It is my great pleasure to provide for publication the following robust analysis and counter argument of former NASA scientist, Dr. Pierre Latour to Dr. Roy Spencer’s unscientific claims regarding the alleged heating properties of ‘back radiation.’ Latour’s detailed assessment affirms those aspects of Slayers’ science.
No Virginia, Cooler Objects Cannot Make Warmer Objects Even Warmer Still.
Pierre R Latour, PE, PhD Chemical Process Control Systems Engineer rebuts Dr. Roy Spencer’s article,’Yes, Virginia, Cooler Objects Can Make Warmer Objects Even Warmer Still’ (published July 23, 2010). [1.]
I have admired and learned from Roy Spencer's work on AGW & GHG for several years. He taught me a lot. He is well recognized in his field. Now I write to return the favor and teach him about the errors in his posting and how he can learn from my field. I read all 350 blog responses, and identify the correct ones at the end.
Spencer’s setup through paragraph 11 is OK, assume start is steady-state, all dT/dt = 0. Spencer does not say whether the chiller chamber surroundings at 0F are held there by constant heat removal rate (= plate power input rate) or constant T = 0 (adjusting power input rate). Spencer’s paragraph 12 claim that the radiating plate temperature will increase from 150 to 160F by absorbing some back-radiation from the inserted non-radiating 100 plate is merely a claim, without scientific theory or evidence to back it up.
His statement “This is because the second plate reduced the rate at which the first plate was losing energy.” is provably false. And the answer to his subsequent question in parentheses is: no. His statement “Again, the reason the heated plate became even hotter is that the second plate has, in effect, “insulated” the first plate from its cold surroundings, keeping it warmer than if the second plate was not there.” is not true.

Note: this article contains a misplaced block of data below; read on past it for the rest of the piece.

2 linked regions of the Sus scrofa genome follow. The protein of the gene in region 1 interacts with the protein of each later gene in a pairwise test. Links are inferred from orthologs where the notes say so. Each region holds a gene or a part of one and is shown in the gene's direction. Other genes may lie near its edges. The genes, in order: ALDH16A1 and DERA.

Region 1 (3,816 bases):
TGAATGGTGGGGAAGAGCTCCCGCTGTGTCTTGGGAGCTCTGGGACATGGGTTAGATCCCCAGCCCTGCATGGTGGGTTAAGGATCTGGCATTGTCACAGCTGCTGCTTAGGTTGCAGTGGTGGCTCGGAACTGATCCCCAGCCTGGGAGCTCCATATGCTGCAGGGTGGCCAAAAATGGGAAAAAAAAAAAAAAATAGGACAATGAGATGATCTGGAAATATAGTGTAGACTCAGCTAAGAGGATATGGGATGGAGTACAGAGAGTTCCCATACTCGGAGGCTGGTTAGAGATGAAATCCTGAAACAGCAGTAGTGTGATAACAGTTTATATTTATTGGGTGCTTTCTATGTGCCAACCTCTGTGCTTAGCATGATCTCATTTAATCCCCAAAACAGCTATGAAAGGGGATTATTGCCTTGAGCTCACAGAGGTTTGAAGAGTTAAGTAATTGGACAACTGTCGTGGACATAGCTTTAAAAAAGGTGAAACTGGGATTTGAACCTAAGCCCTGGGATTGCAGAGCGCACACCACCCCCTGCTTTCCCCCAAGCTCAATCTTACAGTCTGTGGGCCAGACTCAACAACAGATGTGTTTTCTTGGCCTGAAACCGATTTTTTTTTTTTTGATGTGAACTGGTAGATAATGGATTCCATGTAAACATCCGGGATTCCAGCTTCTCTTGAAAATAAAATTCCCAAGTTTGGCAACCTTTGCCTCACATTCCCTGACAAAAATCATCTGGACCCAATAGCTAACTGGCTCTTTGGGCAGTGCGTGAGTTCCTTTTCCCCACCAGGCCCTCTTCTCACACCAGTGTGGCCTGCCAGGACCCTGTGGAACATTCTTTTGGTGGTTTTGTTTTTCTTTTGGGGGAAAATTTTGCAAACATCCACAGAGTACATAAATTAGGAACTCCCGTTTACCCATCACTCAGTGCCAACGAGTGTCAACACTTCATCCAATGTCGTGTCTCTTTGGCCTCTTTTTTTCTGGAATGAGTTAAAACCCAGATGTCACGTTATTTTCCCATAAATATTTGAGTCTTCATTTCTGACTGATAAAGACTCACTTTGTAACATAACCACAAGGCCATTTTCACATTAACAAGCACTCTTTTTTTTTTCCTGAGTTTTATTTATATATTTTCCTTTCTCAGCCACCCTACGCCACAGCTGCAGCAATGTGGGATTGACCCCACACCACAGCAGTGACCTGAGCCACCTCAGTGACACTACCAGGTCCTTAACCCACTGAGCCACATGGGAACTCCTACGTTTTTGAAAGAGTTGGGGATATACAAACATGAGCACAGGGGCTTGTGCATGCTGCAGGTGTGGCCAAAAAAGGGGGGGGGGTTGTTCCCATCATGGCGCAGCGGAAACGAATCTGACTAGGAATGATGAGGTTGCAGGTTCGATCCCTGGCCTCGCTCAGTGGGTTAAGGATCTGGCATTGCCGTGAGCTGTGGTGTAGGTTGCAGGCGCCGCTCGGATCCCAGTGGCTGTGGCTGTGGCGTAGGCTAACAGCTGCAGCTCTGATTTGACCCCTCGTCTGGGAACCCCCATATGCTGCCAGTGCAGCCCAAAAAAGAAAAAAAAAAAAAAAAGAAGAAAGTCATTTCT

If the claim were true, the total surroundings, including cooler plate, would receive more radiation from T difference = 160 – 150 = 10F and the chiller chamber temperature would increase to T > 0, even if the portion of surroundings blocked by the cool plate gets colder. The rest gets warmer. The chiller would have to remove more heat to maintain 0, but input electrical energy to the 150 plate is constant, so this requires creation of energy. The 100 plate does not insulate the 150 plate from all 0 surroundings.
The Stefan-Boltzmann law radiation law says radiation rate is proportional to its absolute temperature **4, no T difference involved; the radiation rate of 150 is proportional to its radiating T = (65.6 + 273)**4, no matter what the surroundings. However, the absorption rate of real bodies depends on whether the absorber T (radiating or not), is less than the intercepted radiation T, or not. If the receiver T > intercepted T, no absorption occurs; if the receiver T < intercepted T the absorption rate may be as great as proportional to (T intercepted – T absorber), depending on the amounts reflected, transmitted or scattered.
What actually happens is the chiller radiates to the hot plate, but the plate cannot absorb any of it because it is too cold. The hot plate reflects, transmits or scatters colder radiation, just like my roof does for cold radio waves. Insertion of the 100 plate blocks hot radiation to the portion of the surroundings behind it, cooling them to T < 0. But the 100 plate also radiates to the rest of the surroundings, heating it to T > 0. The combined effect is no change in radiation absorbed by total surroundings and average radiating temperature remains 0. The hot plate does indeed intersect 100F radiation from the cold plate, just as it intersects 0F radiation from the surroundings, but it cannot absorb any of it and warm since the incident radiation is too cold, < 150.
Examples are all around us. Chemical engineers design and operate radiant, convection and conduction furnaces, kilns, forges, chemical reactors and boilers for refining petroleum, manufacturing chemicals and generating electricity since 1920. We no longer need more experiments. No back-radiation is observed. Conducting this experiment will allow nature to tell which prediction is correct. This has been done already by
Prof Nasif Nahle, reported on 26Sep11 [2.].
Findings confirm the prediction T remains 150 is correct because a warm body cannot absorb cooler back-radiation.
An easy proof experiment is to park your car along a busy road at night with the headlights on. Move 5 meters in front and watch or measure your headlight emission brightness as approaching cars shine on them. Have you ever noticed your headlights getting brighter; then flickering back down as the oncoming car passes? No! Why? The hot bulb filaments do not absorb the low intensity, T, radiation from oncoming headlights, and reradiate it, brightening them.
to download PDF file to read FULL report from John O'Sullivan